From this, the taxpayer argues that the trial court should be instructed to set his property in the grand list at $4,320.00, the valuation in effect for 1972, citing Bloomer v. Town of Danby, supra. We disagree.

A presumption of validity and legality attaches to the actions of the listers. New England Power Co. v. Town of Barnet, supra, 134 Vt. at 507, 367 A.2d at 1369. When, in litigation under § 4467, the town introduces the appraisal of the taxpayer's property into evidence, the burden of going forward with the evidence to overcome the presumption resides with the moving party. Id. "When such evidence is presented, the presumption in favor of the listers `disappears and goes for naught.'" Id. It then becomes incumbent upon the town to produce evidence of fair market value, Schweizer v. Town of Pomfret, 134 Vt. 436, 438, 365 A.2d 134, 135 (1976), as well as evidence relative to the listed values of comparable properties within the town. New England Power Co. v. Town of Barnet, supra, 134 Vt. at 507, 367 A.2d at 1369.

As discussed above, the taxpayer here has clearly demonstrated that the method used by the Listers of the Town of Danby to appraise his property is not valid. If, as in the Bloomer case, the Town had introduced no other evidence relative to fair market value and uniformity, the taxpayer would be correct in arguing that his property should be listed for 1973 at the 1972 value of $4,320.00. Here, however, the Town did introduce competent, probative evidence on these issues; thus Bloomer is distinguishable on this point. Based on the evidence submitted by the Town, and the evidence submitted by the taxpayer, at trial court in this de novo proceeding had both the power and the duty under 32 V.S.A. § 4467 to determine the fair market value of the taxpayer's property and to set that property in the list at a value corresponding to the listed value of comparable properties within the Town. The taxpayer's proper remedy is a new trial.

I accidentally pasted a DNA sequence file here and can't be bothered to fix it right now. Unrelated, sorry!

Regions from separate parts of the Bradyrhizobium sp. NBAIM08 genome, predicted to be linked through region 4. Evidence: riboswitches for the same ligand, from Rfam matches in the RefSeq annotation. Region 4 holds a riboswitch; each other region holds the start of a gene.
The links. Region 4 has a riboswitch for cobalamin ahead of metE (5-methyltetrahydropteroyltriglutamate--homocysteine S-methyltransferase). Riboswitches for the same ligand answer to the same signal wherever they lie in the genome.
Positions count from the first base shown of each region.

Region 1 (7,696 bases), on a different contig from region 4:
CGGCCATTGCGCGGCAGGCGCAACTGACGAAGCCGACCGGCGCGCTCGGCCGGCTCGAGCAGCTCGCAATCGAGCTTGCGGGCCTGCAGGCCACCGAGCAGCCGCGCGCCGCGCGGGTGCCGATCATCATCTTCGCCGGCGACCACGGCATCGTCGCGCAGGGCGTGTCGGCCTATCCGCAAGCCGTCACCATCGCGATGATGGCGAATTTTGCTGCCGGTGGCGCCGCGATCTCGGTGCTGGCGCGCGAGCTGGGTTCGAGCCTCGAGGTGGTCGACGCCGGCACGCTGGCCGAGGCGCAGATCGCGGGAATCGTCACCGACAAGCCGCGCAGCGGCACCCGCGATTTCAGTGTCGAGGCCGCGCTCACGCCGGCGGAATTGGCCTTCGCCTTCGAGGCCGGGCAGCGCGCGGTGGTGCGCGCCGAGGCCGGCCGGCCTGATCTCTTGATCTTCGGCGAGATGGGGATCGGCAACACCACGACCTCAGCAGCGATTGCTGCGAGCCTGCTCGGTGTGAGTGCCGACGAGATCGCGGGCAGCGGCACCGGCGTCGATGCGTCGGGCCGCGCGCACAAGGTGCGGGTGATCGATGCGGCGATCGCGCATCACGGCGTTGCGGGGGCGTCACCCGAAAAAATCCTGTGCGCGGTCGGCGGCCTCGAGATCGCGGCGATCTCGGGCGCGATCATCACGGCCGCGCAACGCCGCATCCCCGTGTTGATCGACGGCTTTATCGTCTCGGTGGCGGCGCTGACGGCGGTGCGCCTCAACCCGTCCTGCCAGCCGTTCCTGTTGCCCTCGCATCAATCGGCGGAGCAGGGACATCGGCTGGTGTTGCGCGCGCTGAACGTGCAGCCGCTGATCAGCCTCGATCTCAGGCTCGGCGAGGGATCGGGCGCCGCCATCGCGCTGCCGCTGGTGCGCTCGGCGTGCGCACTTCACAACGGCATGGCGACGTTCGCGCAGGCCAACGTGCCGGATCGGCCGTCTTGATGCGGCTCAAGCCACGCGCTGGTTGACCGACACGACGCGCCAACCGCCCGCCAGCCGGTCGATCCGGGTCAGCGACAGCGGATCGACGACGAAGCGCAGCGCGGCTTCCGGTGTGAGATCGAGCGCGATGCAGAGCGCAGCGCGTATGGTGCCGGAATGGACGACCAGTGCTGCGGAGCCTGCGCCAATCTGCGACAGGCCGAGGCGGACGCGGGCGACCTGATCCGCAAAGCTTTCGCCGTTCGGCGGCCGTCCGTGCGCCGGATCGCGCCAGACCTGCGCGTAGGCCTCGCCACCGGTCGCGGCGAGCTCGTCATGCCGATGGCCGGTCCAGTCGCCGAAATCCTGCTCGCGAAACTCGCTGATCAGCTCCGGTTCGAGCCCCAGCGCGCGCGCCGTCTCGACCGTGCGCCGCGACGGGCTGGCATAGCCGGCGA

Lastly, the taxpayer charges that the trial court erred in not allowing him to testify to the appraisal value placed on his adjoining property in the Town of Pawlet by the Listers of that Town, as part of the basis of his opinion of the fair market value of the subject property. Under 32 V.S.A. § 3431, the listers of each town are under a *1079 duty to appraise property at fair market value. If the adjoining property was comparable to the subject property, its fair market value would have been relevant to the fair market value of the Danby property, though not conclusive on that issue. The taxpayer should have been allowed to testify. With regard to this evidentiary issue, the record again reflects confusion by the trial court concerning the terms "fair market value" and "listed value."

Reversed and remanded.